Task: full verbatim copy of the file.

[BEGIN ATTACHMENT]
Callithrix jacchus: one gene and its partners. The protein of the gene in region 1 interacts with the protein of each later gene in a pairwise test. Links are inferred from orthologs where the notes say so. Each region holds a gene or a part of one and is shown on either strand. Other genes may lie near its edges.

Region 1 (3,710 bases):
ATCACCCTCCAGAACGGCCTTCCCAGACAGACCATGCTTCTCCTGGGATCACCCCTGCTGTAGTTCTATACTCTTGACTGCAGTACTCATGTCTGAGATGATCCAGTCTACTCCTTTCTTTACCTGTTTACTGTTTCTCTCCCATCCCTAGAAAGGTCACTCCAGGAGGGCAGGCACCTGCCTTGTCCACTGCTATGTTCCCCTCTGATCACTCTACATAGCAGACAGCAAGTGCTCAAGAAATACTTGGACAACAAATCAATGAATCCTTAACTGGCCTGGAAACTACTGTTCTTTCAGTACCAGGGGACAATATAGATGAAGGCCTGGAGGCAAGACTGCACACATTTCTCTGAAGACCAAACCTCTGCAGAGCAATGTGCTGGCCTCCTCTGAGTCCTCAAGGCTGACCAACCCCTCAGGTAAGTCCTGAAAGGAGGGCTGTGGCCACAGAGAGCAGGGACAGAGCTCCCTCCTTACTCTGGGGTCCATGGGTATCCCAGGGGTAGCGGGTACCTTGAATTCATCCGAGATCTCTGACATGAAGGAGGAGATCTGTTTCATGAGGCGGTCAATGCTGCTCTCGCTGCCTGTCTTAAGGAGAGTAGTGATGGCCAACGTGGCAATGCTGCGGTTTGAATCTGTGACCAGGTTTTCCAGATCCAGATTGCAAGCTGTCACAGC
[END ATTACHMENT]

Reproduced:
Callithrix jacchus: one gene and its partners. The protein of the gene in region 1 interacts with the protein of each later gene in a pairwise test. Links are inferred from orthologs where the notes say so. Each region holds a gene or a part of one and is shown on either strand. Other genes may lie near its edges.

Region 1 (3,710 bases):
ATCACCCTCCAGAACGGCCTTCCCAGACAGACCATGCTTCTCCTGGGATCACCCCTGCTGTAGTTCTATACTCTTGACTGCAGTACTCATGTCTGAGATGATCCAGTCTACTCCTTTCTTTACCTGTTTACTGTTTCTCTCCCATCCCTAGAAAGGTCACTCCAGGAGGGCAGGCACCTGCCTTGTCCACTGCTATGTTCCCCTCTGATCACTCTACATAGCAGACAGCAAGTGCTCAAGAAATACTTGGACAACAAATCAATGAATCCTTAACTGGCCTGGAAACTACTGTTCTTTCAGTACCAGGGGACAATATAGATGAAGGCCTGGAGGCAAGACTGCACACATTTCTCTGAAGACCAAACCTCTGCAGAGCAATGTGCTGGCCTCCTCTGAGTCCTCAAGGCTGACCAACCCCTCAGGTAAGTCCTGAAAGGAGGGCTGTGGCCACAGAGAGCAGGGACAGAGCTCCCTCCTTACTCTGGGGTCCATGGGTATCCCAGGGGTAGCGGGTACCTTGAATTCATCCGAGATCTCTGACATGAAGGAGGAGATCTGTTTCATGAGGCGGTCAATGCTGCTCTCGCTGCCTGTCTTAAGGAGAGTAGTGATGGCCAACGTGGCAATGCTGCGGTTTGAATCTGTGACCAGGTTTTCCAGATCCAGATTGCAAGCTGTCACAGC